Verizon's 4G Strength Keeps It Above the Fray
There's no doubt that Verizon is now first and foremost an LTE operator, and its strength in 4G has kept it above the competitive fray -- for the time being, at least.
Verizon Wireless 's initial LTE deployment is complete as it now covers 99% of its 3G network footprint and has 4G available to 97% of the US population spanning 500 markets and covering 305 million PoPs, including areas served by its Rural America partners.
The carrier announced Tuesday that it activated 9 million LTE devices in the fourth quarter, giving it 42.7 million total LTE devices in its subscriber base, making up 44.1% of its postpaid connections, up from 23.3% a year ago. About 69% of its total data traffic is now carried on LTE.
In announcing the carrier's fourth-quarter earnings, Verizon CFO Fran Shammo said that 58% of Verizon's smartphone customers are on 4G. It also had its best quarter ever in tablets, bringing its total tablet base to 3.6 million, but it didn't break out how many had LTE subscriptions attached.
Shammo did note that Verizon still has 24.7 million 3G customers, but it's clear that LTE is its focus, especially as it is set to close its acquisition of Verizon Wireless from Vodafone Group plc (NYSE: VOD) on February 21. The carrier has said in the past that it plans to introduce LTE-only devices this year, so upgrading those 3G customers will continue to be a priority in the coming months. (See Verizon Eyes Independent, Converged Future and CTIA: Verizon Pushes for Single-Mode LTE.)
Continuing to bolster capacity in its now complete LTE network will also be a 2014 priority. Verizon will continue to expand its LTE network over its AWS spectrum holdings in 50 cities in the first half of the year and is preparing to implement LTE-Advanced features in its network in 2014. The carrier is also working on deploying voice-over-LTE across its network this year. (See T-Mobile Spends $2.4B on Verizon Spectrum , Verizon Gearing Up for LTE-Advanced Services?, and AT&T's VoLTE Phones Start Trickling Out .)
Unconcerned about the Uncarrier
The strength of its 4G growth has allowed Verizon to stay out of the marketing and pricing fray with T-Mobile US Inc. for the most part. Its primary response has been with its Edge upgrade program that allows customers to pay off their device over 24 months. Shammo said the Edge program is going well, but it's generating less than 1% of profitability now. It's more important from a competitive perspective than a business one. (See T-Mobile to Pick Up 'Evil' Family Fees.)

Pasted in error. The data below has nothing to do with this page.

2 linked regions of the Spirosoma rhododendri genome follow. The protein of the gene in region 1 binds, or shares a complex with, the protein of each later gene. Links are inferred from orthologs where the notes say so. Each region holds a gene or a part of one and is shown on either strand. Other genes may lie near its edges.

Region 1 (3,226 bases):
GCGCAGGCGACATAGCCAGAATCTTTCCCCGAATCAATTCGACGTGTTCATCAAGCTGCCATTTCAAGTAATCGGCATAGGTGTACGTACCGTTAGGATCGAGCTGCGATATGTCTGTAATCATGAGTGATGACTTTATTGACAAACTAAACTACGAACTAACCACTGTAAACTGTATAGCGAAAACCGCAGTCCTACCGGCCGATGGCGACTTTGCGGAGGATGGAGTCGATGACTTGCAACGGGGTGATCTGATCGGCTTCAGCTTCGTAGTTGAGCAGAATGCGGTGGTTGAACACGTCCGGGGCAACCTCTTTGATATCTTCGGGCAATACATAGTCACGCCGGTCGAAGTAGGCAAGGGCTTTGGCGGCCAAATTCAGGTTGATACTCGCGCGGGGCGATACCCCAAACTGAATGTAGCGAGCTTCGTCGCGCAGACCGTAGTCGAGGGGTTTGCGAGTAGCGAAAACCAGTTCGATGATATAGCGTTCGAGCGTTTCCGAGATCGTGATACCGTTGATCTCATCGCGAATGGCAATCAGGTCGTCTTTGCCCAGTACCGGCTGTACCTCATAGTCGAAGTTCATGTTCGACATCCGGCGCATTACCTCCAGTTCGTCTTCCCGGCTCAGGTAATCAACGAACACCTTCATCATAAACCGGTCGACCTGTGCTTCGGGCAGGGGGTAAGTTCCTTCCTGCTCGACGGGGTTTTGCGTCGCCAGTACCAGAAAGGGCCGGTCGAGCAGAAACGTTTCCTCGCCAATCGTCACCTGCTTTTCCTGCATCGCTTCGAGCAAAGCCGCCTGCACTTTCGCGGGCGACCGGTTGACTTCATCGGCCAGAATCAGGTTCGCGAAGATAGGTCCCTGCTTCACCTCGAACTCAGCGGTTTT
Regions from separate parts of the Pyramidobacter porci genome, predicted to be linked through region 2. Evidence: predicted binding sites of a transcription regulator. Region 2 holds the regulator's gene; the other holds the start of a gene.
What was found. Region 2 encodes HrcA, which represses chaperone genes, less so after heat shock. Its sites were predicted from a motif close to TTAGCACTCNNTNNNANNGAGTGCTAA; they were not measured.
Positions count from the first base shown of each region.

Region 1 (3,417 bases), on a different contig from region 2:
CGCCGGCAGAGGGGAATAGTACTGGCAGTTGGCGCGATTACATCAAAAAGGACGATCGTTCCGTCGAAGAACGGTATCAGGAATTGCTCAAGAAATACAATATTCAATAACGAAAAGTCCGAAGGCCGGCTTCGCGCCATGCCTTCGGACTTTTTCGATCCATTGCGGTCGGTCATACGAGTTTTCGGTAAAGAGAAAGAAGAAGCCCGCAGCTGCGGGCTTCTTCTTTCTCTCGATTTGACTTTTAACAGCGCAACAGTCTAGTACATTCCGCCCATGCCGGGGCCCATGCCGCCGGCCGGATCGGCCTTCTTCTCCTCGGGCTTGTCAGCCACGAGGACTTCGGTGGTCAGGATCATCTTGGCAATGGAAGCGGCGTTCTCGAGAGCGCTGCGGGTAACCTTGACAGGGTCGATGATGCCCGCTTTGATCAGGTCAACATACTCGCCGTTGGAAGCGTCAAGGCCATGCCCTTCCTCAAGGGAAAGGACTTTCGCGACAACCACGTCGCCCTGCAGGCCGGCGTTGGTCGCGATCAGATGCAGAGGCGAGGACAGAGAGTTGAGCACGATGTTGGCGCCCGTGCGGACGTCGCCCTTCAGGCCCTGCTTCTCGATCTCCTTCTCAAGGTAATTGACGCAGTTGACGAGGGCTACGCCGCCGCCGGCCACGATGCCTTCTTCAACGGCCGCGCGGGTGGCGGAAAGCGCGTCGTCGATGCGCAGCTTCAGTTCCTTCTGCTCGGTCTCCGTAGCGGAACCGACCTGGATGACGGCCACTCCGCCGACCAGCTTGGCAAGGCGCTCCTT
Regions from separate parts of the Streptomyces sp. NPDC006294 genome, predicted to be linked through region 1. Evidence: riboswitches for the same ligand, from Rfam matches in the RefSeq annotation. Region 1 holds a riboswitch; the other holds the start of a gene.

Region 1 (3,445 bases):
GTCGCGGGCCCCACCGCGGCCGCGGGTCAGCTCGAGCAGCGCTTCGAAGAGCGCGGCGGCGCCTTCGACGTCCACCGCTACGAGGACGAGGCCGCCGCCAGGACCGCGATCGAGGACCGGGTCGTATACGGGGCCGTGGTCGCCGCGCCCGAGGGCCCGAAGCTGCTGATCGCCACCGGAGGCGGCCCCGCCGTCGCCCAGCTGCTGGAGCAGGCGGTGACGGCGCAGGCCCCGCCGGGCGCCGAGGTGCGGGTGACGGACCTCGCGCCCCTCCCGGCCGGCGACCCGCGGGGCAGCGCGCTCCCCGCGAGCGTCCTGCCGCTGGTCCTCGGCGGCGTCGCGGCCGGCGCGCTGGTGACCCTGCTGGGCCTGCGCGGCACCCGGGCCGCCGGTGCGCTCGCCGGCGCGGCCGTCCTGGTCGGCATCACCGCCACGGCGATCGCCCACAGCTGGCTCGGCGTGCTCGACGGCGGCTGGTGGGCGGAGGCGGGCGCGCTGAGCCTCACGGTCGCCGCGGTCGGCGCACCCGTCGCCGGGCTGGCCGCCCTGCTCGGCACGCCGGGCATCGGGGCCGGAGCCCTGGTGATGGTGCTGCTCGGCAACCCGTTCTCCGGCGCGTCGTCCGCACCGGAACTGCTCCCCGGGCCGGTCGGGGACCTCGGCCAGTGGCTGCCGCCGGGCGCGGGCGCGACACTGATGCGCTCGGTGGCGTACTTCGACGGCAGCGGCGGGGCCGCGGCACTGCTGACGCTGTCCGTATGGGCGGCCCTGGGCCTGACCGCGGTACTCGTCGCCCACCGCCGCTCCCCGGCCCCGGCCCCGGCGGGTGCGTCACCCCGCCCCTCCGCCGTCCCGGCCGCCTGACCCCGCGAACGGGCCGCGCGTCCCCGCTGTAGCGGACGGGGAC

"If you look at what's going on, it's the price shift from service to equipment," he said, stressing that it's not a price war. Verizon's total volume of upgrades was less than last year owing to some policy changes it made, he said, but he won't give guidance on 2014 until the Vodafone deal closes.
Shammo did admit that a segment of its customer base is responding to competitive offers and said that Verizon will "make necessary changes to compete against those changes." But he also stressed the strength of the Verizon brand, its reputation for network quality, and its LTE coverage map that dwarfs competitors.
Industry analyst Craig Moffett agrees that Verizon hasn't had to respond to T-Mobile's "Uncarrier" ways because of the strength of its 4G network, but he's not certain that can last. Its prices remain much higher than the competition, and he believes consumers will soon say "enough is enough."
"With their Vodafone deal now on the brink of closing, Verizon is now a heavily-levered behemoth that has doubled-down on the U.S. market just before the food fight got sloppy," Moffett writes in a research note. "They are vulnerable precisely because they have been so successful."
Overall, for the fourth quarter, Verizon added 1.7 million subscribers and activated 8.8 million smartphones, down from 9.8 million a year ago, but up from 7.6 million in the third quarter. It finished the year-end quarter with wireless revenues of $21.1 billion, up 5.7% over last year. (See Verizon Makes $7.9B Profit in Q4.)
— Sarah Reedy, Senior Editor, Light Reading